• Pay via PayPal–click on the “Donate” button at top right of the sidebar.
  • Pay via credit card–send me an email, and I’ll send you an invoice using PayPal.

Give as much as you feel you can. Every little bit helps. Don’t feel like whatever you can afford to give isn’t enough. But if you’re fortunate enough to be in a comfortable position, please give generously.

How to put your name in the hat for scholarship

If you need help funding your SAA Annual Meeting registration, please send a message to info [@] providing your name, and whether you are a student or regular SAA member (note, you must be an SAA member to be eligible). You must do so by midnight on Friday, June 27. On Saturday June 28 I will draw names out of a hat and notify the lucky people. This will allow you to register by the early-bird deadline of July 7. Once you forward me the confirmation of your registration, I will send you a check.

One note based on a previous year’s experience. One year there were a surprisingly large number of people whose names got pulled from the hat who backed out because they hadn’t realized how high the other costs of attending the meeting would be. Which was fine in the long run. I just gave the money away to people on the waiting list, but it caused quite a hassle for me. So I understand that things happen and your plans could change, but please do a bit of homework first and make sure you think you really can attend the conference before you apply. Also, previous scholarship winners are not eligible to receive another one.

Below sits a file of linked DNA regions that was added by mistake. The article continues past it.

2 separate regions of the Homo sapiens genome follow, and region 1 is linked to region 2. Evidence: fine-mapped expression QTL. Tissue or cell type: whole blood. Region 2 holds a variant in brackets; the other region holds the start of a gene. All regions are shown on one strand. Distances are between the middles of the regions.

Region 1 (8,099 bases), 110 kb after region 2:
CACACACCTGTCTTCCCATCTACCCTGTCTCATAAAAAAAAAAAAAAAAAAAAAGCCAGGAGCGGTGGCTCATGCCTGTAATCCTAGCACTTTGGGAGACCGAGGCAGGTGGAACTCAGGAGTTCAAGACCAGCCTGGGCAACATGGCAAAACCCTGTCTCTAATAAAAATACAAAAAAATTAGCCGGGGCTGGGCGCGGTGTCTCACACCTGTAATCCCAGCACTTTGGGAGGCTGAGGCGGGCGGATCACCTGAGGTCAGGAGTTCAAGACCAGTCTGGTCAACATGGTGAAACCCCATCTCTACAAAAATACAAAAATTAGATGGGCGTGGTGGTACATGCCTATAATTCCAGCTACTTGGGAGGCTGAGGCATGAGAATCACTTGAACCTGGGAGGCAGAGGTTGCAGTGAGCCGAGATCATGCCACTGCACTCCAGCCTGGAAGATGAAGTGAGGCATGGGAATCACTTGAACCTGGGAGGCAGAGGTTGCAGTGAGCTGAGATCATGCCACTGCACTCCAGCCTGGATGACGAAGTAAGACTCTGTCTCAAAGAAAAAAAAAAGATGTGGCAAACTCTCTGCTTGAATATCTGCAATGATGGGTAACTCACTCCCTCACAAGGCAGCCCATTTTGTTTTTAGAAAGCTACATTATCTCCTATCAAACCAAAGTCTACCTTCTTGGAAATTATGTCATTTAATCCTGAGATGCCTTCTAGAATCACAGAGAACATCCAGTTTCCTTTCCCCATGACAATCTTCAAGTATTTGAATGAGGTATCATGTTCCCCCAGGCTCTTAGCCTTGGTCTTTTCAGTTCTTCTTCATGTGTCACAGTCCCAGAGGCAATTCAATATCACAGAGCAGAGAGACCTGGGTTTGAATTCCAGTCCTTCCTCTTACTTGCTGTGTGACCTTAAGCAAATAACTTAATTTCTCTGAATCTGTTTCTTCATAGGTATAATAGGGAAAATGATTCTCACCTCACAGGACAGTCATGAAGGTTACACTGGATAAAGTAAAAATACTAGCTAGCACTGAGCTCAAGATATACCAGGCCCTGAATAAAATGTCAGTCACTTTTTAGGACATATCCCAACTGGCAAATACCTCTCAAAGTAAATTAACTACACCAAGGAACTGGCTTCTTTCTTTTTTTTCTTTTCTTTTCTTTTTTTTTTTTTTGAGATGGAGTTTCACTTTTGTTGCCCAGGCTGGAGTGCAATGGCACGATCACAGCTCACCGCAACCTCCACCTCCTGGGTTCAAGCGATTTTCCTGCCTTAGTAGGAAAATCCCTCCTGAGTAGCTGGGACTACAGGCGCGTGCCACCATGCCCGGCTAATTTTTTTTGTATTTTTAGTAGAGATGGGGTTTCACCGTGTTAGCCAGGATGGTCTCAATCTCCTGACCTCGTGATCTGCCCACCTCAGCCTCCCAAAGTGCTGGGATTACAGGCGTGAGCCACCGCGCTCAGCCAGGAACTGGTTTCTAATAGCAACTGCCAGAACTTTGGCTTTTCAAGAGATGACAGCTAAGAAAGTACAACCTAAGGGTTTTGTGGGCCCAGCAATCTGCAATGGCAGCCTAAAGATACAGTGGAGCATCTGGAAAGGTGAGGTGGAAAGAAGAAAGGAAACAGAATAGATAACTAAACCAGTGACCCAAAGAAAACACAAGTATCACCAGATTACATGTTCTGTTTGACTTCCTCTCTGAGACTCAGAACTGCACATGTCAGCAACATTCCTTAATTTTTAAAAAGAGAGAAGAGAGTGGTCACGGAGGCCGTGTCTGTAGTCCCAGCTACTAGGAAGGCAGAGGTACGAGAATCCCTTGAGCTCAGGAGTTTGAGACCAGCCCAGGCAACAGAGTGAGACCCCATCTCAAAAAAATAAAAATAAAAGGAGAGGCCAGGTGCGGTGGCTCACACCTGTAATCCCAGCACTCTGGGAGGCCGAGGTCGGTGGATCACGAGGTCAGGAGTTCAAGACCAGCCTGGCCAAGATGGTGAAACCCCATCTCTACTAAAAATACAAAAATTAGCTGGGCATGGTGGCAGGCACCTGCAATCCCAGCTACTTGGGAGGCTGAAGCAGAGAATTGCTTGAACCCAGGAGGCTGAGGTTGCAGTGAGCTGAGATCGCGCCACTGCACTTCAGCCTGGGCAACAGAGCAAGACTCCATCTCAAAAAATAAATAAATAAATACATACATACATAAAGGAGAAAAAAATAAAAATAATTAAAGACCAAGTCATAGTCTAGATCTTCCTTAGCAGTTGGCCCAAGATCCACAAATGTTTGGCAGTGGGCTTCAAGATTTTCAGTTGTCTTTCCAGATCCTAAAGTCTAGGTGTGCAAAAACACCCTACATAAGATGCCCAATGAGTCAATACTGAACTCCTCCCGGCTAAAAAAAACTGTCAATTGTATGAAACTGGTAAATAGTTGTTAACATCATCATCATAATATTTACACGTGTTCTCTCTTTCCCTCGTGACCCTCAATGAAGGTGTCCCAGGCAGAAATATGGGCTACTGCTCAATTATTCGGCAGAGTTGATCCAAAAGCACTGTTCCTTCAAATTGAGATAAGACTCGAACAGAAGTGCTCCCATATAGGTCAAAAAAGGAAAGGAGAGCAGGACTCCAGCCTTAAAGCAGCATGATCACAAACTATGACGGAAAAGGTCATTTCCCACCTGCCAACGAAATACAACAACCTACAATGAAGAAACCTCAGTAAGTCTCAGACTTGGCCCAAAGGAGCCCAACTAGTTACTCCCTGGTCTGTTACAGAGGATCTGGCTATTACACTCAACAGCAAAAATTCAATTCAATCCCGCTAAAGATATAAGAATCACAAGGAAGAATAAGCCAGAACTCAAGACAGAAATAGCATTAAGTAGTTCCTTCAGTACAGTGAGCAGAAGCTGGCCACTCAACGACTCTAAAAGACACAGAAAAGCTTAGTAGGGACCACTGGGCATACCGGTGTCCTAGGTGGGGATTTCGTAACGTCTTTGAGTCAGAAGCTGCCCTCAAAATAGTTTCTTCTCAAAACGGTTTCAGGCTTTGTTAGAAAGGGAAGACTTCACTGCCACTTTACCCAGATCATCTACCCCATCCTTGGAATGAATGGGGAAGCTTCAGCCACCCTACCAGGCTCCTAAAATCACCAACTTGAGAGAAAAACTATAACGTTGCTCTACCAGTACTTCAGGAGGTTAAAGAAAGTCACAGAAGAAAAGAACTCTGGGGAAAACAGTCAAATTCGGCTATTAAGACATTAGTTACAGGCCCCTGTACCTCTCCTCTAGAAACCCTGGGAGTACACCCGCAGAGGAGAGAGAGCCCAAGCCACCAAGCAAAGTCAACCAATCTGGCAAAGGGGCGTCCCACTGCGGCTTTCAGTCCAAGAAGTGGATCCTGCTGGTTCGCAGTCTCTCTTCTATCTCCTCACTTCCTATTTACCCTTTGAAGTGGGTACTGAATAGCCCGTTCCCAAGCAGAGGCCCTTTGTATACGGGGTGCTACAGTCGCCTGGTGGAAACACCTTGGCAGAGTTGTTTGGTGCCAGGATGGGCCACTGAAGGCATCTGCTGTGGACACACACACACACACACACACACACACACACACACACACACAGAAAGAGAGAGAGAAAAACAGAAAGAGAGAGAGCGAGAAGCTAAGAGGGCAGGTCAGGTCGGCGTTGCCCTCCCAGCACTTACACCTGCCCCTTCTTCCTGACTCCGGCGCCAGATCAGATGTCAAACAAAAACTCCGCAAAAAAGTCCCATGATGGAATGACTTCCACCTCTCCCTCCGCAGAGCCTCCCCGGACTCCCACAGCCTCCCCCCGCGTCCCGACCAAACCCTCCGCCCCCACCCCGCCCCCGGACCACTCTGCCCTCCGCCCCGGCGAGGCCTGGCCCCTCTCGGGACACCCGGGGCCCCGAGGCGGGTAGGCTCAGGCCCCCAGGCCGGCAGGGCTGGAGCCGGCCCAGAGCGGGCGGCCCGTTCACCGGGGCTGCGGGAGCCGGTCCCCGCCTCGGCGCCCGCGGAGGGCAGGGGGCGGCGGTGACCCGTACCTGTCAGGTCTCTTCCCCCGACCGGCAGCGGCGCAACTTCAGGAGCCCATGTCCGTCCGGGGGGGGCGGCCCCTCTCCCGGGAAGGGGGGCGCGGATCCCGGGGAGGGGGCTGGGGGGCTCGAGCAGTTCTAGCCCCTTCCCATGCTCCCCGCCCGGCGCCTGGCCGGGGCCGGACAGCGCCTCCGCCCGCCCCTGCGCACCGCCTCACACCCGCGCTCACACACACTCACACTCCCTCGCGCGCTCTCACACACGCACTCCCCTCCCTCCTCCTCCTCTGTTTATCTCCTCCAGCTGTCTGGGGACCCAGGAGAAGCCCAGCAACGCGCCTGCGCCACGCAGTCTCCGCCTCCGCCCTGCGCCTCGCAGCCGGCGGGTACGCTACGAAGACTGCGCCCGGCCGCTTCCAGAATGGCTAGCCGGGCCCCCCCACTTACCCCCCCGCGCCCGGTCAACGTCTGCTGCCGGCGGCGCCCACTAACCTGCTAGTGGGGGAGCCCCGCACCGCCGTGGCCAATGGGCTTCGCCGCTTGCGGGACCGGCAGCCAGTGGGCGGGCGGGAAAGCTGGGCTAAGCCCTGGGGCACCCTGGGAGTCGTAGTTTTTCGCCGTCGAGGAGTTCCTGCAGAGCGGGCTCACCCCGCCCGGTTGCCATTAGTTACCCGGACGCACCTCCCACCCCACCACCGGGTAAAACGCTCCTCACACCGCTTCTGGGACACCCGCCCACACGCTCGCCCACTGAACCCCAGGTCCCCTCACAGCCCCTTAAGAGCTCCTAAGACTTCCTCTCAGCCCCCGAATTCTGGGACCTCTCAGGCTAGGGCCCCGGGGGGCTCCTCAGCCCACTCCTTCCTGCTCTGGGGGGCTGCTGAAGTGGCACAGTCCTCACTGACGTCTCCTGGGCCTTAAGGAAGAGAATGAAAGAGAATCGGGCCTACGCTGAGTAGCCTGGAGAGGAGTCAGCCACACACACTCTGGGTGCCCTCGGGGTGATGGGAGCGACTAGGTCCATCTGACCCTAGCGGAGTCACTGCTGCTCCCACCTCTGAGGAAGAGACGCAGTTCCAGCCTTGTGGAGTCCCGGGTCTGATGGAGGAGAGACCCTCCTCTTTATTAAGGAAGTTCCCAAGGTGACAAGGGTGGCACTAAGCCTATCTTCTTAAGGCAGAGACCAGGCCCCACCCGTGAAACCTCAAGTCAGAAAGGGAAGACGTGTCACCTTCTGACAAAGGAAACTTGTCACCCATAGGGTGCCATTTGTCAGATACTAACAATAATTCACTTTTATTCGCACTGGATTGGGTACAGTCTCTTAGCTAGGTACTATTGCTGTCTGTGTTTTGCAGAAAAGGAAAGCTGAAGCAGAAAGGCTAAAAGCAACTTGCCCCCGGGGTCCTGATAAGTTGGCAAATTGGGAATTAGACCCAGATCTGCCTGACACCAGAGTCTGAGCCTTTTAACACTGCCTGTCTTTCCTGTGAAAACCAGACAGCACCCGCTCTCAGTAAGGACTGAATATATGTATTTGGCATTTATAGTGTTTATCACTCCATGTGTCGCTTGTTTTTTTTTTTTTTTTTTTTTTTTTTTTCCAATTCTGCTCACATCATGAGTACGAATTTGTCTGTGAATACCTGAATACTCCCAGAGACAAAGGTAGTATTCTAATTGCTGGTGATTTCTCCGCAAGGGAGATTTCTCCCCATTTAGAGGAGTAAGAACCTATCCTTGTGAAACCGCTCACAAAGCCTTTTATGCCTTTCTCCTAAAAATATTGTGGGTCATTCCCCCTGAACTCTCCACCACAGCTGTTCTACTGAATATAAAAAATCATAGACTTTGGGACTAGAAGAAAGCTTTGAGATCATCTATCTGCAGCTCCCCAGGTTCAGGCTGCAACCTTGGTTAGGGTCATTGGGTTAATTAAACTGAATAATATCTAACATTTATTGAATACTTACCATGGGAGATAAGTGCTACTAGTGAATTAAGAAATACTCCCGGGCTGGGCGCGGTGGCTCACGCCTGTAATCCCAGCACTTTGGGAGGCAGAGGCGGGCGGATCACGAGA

That said, all you need to do to apply is email me with the information listed above.That’s it. It’s on the honor system. Don’t ask unless you need, but if you need, go ahead and ask. This isn’t just for students and new archivists, it’s for everybody who needs a little help.

Which is why I’m asking you now to give, if you can. And why I’ll keep asking until June 27. Please share this through your own networks. (Goodness knows I will!) And if you need some help, throw your name into the virtual hat!

Posted in Spontaneous Scholarships | 9 Comments

Responding to Mike’s comments, and should I put this on a t-shirt?

In response to my post “The Future of Archives is Participatory: Archives as Platform, or A New Mission for Archives,” Internet Celebrity and King of People Who Tweet About Museums, Mike Edson, left this comment:

Hi Kate – – thank you for writing this out!

re: the mission – – “Archives add value to people’s lives by increasing their understanding and appreciation of the past.”

How? Tell me some stories about times when peoples lives became more valuable because they had an increased understanding and appreciation of the past. I’m sure it’s true – – I want it to be true – – but as presented it feels more like a slogan or a statement of intent than a conclusion one would reach by observing archival usage (and users) in the wild. I think the stories you choose will speak volumes about the possible dimensions and impact of this mission. I want to grasp onto some incredible story about how the world I’m living in has been changed by by the best of what can happen in/because of an archive!